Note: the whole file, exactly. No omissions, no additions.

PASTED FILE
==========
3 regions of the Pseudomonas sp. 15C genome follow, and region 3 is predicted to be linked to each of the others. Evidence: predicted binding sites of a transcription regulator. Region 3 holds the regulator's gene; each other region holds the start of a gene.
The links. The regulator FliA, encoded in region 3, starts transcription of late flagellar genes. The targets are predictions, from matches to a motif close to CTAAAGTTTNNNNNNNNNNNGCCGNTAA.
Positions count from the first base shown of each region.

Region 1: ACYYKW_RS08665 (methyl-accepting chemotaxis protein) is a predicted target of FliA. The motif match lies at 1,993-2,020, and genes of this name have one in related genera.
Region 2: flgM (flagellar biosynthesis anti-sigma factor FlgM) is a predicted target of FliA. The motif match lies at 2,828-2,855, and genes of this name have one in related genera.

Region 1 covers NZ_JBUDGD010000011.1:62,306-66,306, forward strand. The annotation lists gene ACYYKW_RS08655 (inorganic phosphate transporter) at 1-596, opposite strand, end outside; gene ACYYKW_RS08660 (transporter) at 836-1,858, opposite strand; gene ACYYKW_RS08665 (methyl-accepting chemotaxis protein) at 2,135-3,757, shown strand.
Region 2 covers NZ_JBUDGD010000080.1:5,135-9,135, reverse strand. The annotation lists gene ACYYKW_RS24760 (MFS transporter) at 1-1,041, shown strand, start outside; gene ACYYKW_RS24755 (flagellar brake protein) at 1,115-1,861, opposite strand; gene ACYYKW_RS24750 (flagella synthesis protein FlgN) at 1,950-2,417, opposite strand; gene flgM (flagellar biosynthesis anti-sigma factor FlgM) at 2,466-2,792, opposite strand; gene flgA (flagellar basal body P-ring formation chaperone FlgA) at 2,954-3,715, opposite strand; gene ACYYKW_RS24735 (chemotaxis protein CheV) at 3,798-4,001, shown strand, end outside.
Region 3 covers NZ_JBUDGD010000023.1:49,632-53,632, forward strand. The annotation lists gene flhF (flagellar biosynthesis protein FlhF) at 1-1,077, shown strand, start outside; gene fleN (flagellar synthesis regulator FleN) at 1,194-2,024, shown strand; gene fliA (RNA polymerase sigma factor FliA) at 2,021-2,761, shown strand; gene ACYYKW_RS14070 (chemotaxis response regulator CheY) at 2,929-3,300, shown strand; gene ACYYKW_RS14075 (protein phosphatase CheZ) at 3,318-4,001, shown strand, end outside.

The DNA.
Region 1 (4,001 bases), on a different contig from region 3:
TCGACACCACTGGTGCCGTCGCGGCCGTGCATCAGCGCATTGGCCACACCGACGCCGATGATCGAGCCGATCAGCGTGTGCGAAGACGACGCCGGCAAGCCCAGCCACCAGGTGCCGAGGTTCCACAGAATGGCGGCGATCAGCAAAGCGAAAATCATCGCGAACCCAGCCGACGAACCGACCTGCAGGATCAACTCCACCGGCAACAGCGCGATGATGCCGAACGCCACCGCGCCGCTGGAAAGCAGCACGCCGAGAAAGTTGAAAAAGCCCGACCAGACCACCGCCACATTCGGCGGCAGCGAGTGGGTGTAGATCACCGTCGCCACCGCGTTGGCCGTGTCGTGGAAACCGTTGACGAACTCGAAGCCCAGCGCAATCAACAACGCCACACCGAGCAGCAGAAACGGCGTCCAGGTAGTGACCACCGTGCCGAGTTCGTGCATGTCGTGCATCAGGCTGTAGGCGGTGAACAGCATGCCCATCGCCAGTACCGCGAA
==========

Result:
3 regions of the Pseudomonas sp. 15C genome follow, and region 3 is predicted to be linked to each of the others. Evidence: predicted binding sites of a transcription regulator. Region 3 holds the regulator's gene; each other region holds the start of a gene.
The links. The regulator FliA, encoded in region 3, starts transcription of late flagellar genes. The targets are predictions, from matches to a motif close to CTAAAGTTTNNNNNNNNNNNGCCGNTAA.
Positions count from the first base shown of each region.

Region 1: ACYYKW_RS08665 (methyl-accepting chemotaxis protein) is a predicted target of FliA. The motif match lies at 1,993-2,020, and genes of this name have one in related genera.
Region 2: flgM (flagellar biosynthesis anti-sigma factor FlgM) is a predicted target of FliA. The motif match lies at 2,828-2,855, and genes of this name have one in related genera.

Region 1 covers NZ_JBUDGD010000011.1:62,306-66,306, forward strand. The annotation lists gene ACYYKW_RS08655 (inorganic phosphate transporter) at 1-596, opposite strand, end outside; gene ACYYKW_RS08660 (transporter) at 836-1,858, opposite strand; gene ACYYKW_RS08665 (methyl-accepting chemotaxis protein) at 2,135-3,757, shown strand.
Region 2 covers NZ_JBUDGD010000080.1:5,135-9,135, reverse strand. The annotation lists gene ACYYKW_RS24760 (MFS transporter) at 1-1,041, shown strand, start outside; gene ACYYKW_RS24755 (flagellar brake protein) at 1,115-1,861, opposite strand; gene ACYYKW_RS24750 (flagella synthesis protein FlgN) at 1,950-2,417, opposite strand; gene flgM (flagellar biosynthesis anti-sigma factor FlgM) at 2,466-2,792, opposite strand; gene flgA (flagellar basal body P-ring formation chaperone FlgA) at 2,954-3,715, opposite strand; gene ACYYKW_RS24735 (chemotaxis protein CheV) at 3,798-4,001, shown strand, end outside.
Region 3 covers NZ_JBUDGD010000023.1:49,632-53,632, forward strand. The annotation lists gene flhF (flagellar biosynthesis protein FlhF) at 1-1,077, shown strand, start outside; gene fleN (flagellar synthesis regulator FleN) at 1,194-2,024, shown strand; gene fliA (RNA polymerase sigma factor FliA) at 2,021-2,761, shown strand; gene ACYYKW_RS14070 (chemotaxis response regulator CheY) at 2,929-3,300, shown strand; gene ACYYKW_RS14075 (protein phosphatase CheZ) at 3,318-4,001, shown strand, end outside.

The DNA.
Region 1 (4,001 bases), on a different contig from region 3:
TCGACACCACTGGTGCCGTCGCGGCCGTGCATCAGCGCATTGGCCACACCGACGCCGATGATCGAGCCGATCAGCGTGTGCGAAGACGACGCCGGCAAGCCCAGCCACCAGGTGCCGAGGTTCCACAGAATGGCGGCGATCAGCAAAGCGAAAATCATCGCGAACCCAGCCGACGAACCGACCTGCAGGATCAACTCCACCGGCAACAGCGCGATGATGCCGAACGCCACCGCGCCGCTGGAAAGCAGCACGCCGAGAAAGTTGAAAAAGCCCGACCAGACCACCGCCACATTCGGCGGCAGCGAGTGGGTGTAGATCACCGTCGCCACCGCGTTGGCCGTGTCGTGGAAACCGTTGACGAACTCGAAGCCCAGCGCAATCAACAACGCCACACCGAGCAGCAGAAACGGCGTCCAGGTAGTGACCACCGTGCCGAGTTCGTGCATGTCGTGCATCAGGCTGTAGGCGGTGAACAGCATGCCCATCGCCAGTACCGCGAA